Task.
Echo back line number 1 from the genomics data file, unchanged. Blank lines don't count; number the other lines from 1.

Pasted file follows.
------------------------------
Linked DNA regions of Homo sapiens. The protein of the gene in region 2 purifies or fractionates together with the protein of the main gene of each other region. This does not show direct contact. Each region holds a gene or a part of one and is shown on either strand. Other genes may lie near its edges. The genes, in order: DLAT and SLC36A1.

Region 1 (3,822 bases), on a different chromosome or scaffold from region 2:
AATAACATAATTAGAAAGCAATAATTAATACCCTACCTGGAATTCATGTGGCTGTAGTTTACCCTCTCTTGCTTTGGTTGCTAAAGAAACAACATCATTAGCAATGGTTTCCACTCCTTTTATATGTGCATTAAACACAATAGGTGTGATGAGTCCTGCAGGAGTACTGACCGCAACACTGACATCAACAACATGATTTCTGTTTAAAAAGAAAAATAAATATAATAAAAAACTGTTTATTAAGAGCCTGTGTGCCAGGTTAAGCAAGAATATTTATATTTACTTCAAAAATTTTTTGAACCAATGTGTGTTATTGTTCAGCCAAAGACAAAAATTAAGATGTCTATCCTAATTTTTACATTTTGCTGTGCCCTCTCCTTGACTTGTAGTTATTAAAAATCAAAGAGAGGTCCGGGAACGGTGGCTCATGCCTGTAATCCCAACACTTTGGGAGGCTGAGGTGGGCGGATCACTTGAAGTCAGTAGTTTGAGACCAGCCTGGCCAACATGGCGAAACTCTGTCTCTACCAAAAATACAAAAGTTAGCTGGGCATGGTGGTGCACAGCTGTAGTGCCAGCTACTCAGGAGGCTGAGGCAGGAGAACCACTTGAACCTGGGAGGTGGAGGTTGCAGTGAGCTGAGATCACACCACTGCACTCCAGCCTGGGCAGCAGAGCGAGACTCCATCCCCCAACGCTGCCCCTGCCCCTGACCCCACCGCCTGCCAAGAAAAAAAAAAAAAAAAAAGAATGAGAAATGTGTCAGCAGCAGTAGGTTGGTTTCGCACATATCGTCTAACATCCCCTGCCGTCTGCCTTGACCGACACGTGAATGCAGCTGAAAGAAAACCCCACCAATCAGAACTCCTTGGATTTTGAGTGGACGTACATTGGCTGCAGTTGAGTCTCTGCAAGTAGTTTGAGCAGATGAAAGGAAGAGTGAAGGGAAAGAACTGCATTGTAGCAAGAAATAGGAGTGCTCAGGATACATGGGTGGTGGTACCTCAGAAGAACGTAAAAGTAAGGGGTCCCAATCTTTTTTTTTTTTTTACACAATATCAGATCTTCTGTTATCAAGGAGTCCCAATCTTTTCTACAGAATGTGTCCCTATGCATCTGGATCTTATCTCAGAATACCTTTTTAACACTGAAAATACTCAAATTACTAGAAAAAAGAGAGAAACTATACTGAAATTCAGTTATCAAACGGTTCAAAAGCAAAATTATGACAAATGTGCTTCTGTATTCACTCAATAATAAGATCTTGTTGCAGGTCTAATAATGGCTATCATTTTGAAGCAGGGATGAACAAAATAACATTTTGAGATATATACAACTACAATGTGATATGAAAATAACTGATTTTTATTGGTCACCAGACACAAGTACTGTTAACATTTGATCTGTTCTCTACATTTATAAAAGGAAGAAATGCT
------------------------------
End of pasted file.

Linked DNA regions of Homo sapiens. The protein of the gene in region 2 purifies or fractionates together with the protein of the main gene of each other region. This does not show direct contact. Each region holds a gene or a part of one and is shown on either strand. Other genes may lie near its edges. The genes, in order: DLAT and SLC36A1.